UTC and Raytheon announced they had agreed an all-stock merger earlier this month. The deal, which the two companies called a “merger of equals,” would bring together a booming aerospace company with a giant government defense contractor.
It is expected to close in the first half of 2020.
However, the proposal has raised questions among regulators and shareholders about the economic benefits and costs of large mergers.
“If you think about the regulatory landscape, which is the first question in terms of the timing, there is zero overlap,” Greg Hayes, CEO of UTC told CNBC’s Phil LeBeau at the Paris Airshow on Monday.
“From a regulatory standpoint, we think nine months at the outsight to get this done. Ten countries, it does not require Chinese approval, so we think we have got a pretty clear path,” Hayes said.
Raytheon has been ‘on our radar for a long time’
President Donald Trump told CNBC in an exclusive interview last week that he was a “little concerned” the proposed deal could harm competition and make it more difficult for the U.S. government to negotiate defense contracts.
Raytheon and UTC have both since dismissed concerns about a possible reduction in competition, saying they have very little overlap that would generally spark concern among anti-trust regulators.
“As far as objections from shareholders, I think, again, the more we talk about technology, the more they see the benefits, the easier this is going to be to convince people,” Hayes said.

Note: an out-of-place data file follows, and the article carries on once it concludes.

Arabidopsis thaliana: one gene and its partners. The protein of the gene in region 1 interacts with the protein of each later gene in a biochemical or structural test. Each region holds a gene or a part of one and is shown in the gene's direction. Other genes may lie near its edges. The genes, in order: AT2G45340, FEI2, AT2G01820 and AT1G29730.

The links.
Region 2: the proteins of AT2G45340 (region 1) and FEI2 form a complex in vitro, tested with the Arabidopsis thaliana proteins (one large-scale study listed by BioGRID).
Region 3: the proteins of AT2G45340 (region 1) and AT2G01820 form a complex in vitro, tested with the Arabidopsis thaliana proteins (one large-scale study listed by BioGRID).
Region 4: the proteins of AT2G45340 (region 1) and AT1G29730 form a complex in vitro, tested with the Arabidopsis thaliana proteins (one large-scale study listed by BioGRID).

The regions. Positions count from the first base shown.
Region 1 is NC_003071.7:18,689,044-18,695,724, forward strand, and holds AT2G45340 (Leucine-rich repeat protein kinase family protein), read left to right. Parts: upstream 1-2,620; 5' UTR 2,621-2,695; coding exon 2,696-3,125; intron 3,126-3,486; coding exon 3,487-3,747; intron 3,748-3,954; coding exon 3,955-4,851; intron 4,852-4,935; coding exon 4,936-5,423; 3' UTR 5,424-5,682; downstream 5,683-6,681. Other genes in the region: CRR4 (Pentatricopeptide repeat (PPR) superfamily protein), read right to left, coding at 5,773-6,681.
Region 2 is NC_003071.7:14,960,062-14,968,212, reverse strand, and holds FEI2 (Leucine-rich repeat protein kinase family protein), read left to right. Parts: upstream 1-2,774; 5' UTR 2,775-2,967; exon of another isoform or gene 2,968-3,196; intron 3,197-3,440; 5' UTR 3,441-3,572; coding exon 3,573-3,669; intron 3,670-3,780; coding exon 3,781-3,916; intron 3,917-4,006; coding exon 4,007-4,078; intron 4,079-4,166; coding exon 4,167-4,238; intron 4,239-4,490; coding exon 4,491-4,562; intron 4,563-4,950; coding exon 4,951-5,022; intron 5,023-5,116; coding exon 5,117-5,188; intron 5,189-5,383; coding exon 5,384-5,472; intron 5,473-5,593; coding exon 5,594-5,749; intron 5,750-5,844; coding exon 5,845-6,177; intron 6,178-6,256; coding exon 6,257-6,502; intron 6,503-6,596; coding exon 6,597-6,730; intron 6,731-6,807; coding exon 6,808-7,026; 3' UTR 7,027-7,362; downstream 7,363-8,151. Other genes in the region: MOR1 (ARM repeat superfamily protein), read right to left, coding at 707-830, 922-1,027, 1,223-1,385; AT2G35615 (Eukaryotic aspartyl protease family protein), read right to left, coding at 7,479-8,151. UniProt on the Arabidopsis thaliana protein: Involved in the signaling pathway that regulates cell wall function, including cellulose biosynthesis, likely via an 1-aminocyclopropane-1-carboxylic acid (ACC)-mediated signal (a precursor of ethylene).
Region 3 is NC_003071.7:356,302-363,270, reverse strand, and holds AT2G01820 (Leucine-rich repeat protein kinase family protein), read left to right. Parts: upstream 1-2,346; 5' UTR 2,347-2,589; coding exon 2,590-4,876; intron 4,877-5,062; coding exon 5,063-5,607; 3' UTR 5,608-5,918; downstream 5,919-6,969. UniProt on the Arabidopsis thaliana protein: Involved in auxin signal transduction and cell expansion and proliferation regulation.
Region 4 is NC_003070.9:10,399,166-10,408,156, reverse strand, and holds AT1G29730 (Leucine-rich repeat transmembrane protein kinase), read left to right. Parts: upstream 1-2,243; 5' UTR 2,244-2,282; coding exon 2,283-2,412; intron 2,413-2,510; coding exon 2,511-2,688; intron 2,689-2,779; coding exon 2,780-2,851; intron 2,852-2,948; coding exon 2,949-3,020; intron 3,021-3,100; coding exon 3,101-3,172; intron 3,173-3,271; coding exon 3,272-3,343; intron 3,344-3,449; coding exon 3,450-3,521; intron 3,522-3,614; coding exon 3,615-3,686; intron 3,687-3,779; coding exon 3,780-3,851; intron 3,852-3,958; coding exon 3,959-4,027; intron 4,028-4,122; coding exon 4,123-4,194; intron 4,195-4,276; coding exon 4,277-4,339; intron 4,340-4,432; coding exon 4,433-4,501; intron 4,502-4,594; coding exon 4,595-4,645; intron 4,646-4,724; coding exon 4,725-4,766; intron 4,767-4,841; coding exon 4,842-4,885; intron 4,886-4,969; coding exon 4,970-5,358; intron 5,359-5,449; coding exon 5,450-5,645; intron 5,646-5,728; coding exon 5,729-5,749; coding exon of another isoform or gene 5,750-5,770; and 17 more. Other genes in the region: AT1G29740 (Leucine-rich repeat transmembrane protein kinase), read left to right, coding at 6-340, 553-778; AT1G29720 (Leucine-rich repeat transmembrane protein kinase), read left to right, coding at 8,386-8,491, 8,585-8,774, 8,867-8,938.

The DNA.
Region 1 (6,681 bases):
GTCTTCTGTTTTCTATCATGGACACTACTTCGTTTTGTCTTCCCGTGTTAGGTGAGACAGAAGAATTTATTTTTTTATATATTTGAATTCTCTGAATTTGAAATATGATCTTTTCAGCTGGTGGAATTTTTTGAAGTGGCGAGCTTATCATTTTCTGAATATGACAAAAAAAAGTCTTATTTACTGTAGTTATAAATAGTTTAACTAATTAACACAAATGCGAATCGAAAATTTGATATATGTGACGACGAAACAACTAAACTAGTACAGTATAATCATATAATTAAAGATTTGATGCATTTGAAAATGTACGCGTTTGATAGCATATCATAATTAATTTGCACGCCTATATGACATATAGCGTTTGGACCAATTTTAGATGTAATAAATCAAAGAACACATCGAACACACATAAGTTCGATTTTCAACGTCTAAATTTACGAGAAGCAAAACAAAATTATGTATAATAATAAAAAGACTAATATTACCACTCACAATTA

The new company, to be called Raytheon Technologies, would become the second-largest aerospace and defense company in the U.S. after Boeing with an estimated $74 billion in sales.
Raytheon International CEO John Harris told CNBC Monday that he could not remember a time when the two companies were competing over the past 35 years.
United Technologies Chairman and CEO Greg Hayes.
Brendan McDermid | Reuters
Harris also said he did not see the Raytheon and UTC deal as an indication of more mergers in the aerospace industry.
“As we have talked to the customers, as we have talked to the Department of Defense, they have been very intrigued by the opportunities that the merger gives,” UTC’s Hayes said.
“Obviously, investors were a little bit surprised. I tell people, look, this is the final piece of the puzzle for UTC in terms of our journey from a conglomerate multi industry to a focused A&D (aerospace and defense) company.”
“I was joking with the folks at Raytheon that they have been on our radar for a long time. Of course, they are the preeminent company in the world,” he added.